It’s been another active year in the world of California telecommunications as federal and state government wrangle for regulatory authority, policy moves forward to fortify physical infrastructure, and California pursues its eternal goal of universal service. And that’s just the tip of the iceberg! In an attempt to make sense of this past year, we have selected and summarized some of the biggest topics in California telecommunications law and policy for the year of 2018. Happy reading, and happy New Year!
California Net Neutrality: In the wake of the Federal Communications Commission’s (FCC) adoption of its “Restoring Internet Freedom” order in 2017 that overturned the FCC’s net neutrality regulations from 2015, California and other states filed suit challenging the FCC’s turnabout. The State also took a stab at crafting its own net neutrality rules (SB 822), which Governor Brown signed into law in September 2018. SB 822 would ban internet providers from: blocking or throttling legal apps and websites, offering paid prioritization of content, or zero-rating (offering free data for specific apps). But shortly after SB822 was signed, the U.S. Department of Justice filed suit against California over SB 822 on preemption grounds; California later agreed to hold off on enforcing its new net neutrality law until the U.S. Court of Appeals for the D.C. Circuit determines whether the FCC lawfully revoked its net neutrality regulations. Oral argument in the D.C. Circuit is set for February 2019.
Infrastructure Safety Rules: There have been two key infrastructure rule changes over the past year. First, in December 2017 the CPUC approved its enhanced infrastructure rules for high fire-threat areas—those enhanced rules cover vegetation clearance, wire clearance, and inspection cycles, among others. The new rules went into effect in September 2018 for areas designated an extreme risk for wildfires associated with utilities. Later, in May 2018, the CPUC approved significant changes to Rule 18 of its General Order 95, which governs overhead infrastructure. At a high level, the revised Rule 18 reduces repair timeframes to address safety risks on poles and related facilities.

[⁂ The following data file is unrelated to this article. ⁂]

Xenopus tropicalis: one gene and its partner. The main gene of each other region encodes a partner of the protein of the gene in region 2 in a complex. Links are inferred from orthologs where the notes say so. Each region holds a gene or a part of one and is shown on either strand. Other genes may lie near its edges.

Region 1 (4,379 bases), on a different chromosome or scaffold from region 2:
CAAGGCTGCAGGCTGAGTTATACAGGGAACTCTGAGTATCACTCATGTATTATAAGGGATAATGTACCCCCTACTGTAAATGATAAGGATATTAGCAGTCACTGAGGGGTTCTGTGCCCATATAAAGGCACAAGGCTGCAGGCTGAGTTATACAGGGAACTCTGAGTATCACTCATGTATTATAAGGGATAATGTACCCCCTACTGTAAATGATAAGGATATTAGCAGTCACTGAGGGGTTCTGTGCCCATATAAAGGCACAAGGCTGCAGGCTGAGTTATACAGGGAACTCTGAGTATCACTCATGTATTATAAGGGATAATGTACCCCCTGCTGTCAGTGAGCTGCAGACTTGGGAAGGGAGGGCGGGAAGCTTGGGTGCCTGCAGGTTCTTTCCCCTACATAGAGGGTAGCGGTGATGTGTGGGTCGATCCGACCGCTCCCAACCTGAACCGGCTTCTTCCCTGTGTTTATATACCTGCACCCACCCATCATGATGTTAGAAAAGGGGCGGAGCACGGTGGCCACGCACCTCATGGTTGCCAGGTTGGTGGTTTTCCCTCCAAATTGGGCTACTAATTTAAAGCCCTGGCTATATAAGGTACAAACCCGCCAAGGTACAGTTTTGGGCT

Natural Disaster Rules: With the onslaught of devastating wildfires in California in recent years, in addition to enacting infrastructure safety rules, the CPUC turned its attention to utility response to natural disasters. The CPUC has a flurry of proceedings focused on this issue, and has already released interim rules on de-energization of power lines in cases of dangerous conditions, and interim emergency disaster relief measures, which includes requirements for carriers to offer certain fee waivers and submit compliance reports.
Text Tax: This December the CPUC scuttled plans to assess universal service surcharges on intrastate revenue derived from text messaging (what came to be known as the “text tax”). In an interesting turn of events, the CPUC tweeted that the FCC recently issued a declaratory ruling finding text messaging to be an “information service” and not a “telecommunications service.” The tweet goes on to explain that in light of the FCC order, the assigned CPUC Commissioner would withdraw her proposal that to impose surcharges on intrastate revenue from text messaging.